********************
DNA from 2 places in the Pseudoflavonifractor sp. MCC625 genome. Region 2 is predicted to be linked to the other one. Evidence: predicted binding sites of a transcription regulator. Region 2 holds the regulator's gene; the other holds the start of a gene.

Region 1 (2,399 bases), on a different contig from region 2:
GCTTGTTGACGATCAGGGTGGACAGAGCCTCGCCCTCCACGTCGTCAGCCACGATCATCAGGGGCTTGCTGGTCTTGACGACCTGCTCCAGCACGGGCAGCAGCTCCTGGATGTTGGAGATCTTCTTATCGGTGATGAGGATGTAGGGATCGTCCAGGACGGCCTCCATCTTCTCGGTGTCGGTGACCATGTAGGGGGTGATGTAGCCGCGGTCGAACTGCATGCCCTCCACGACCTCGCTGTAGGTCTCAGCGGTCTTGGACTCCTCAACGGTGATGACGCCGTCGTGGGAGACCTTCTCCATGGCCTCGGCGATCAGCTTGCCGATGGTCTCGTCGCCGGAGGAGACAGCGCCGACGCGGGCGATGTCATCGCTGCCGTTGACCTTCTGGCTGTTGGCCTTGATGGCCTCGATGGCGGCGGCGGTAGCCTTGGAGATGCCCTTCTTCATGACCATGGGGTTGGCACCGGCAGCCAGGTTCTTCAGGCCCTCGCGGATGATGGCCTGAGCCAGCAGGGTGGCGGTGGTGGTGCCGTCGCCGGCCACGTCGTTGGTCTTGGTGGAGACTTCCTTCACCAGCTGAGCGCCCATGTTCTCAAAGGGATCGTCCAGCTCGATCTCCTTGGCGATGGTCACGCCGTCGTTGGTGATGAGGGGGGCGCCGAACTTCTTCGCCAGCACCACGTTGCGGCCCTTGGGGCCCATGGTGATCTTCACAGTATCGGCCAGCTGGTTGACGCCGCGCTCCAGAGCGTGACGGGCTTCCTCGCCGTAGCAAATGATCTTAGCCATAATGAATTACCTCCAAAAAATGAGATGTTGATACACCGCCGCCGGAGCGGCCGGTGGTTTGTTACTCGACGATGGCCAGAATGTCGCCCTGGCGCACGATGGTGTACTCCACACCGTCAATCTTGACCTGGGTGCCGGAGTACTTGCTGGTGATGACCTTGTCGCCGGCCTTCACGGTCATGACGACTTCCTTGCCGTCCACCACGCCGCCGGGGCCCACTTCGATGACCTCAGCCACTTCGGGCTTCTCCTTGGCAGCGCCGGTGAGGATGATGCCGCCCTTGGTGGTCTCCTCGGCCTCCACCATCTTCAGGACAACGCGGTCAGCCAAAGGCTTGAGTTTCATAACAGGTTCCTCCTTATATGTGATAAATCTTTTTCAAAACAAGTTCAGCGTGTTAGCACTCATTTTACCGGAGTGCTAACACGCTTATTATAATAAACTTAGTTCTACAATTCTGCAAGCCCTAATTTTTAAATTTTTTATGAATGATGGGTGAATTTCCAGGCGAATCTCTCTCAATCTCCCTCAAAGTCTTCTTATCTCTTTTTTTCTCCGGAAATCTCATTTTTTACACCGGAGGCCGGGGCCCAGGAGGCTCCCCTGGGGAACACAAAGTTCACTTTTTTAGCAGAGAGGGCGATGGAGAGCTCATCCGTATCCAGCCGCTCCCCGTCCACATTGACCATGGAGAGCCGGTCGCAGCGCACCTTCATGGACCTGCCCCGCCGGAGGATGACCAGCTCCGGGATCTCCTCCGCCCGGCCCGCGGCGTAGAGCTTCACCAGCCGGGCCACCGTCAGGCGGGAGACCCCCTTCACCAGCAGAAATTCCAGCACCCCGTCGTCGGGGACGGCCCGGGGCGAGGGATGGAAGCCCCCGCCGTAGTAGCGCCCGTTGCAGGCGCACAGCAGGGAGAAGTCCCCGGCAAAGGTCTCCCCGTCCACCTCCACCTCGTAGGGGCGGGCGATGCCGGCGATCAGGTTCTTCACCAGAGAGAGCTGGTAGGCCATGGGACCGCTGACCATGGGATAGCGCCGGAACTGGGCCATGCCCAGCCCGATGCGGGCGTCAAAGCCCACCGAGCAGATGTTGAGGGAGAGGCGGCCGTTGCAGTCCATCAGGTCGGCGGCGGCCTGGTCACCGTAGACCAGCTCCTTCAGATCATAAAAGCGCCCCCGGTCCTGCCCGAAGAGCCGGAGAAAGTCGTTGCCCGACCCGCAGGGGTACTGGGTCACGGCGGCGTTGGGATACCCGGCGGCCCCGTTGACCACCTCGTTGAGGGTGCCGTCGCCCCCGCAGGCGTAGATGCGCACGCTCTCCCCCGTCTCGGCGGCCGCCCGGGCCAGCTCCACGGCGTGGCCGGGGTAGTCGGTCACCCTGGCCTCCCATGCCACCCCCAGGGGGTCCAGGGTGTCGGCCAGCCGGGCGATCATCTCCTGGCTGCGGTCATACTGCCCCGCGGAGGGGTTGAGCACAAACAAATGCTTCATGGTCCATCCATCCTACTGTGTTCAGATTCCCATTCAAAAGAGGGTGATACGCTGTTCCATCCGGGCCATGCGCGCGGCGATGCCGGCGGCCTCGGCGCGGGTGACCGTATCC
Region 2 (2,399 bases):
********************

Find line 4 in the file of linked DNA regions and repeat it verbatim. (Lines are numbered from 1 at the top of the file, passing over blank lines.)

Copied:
Region 2 (2,399 bases):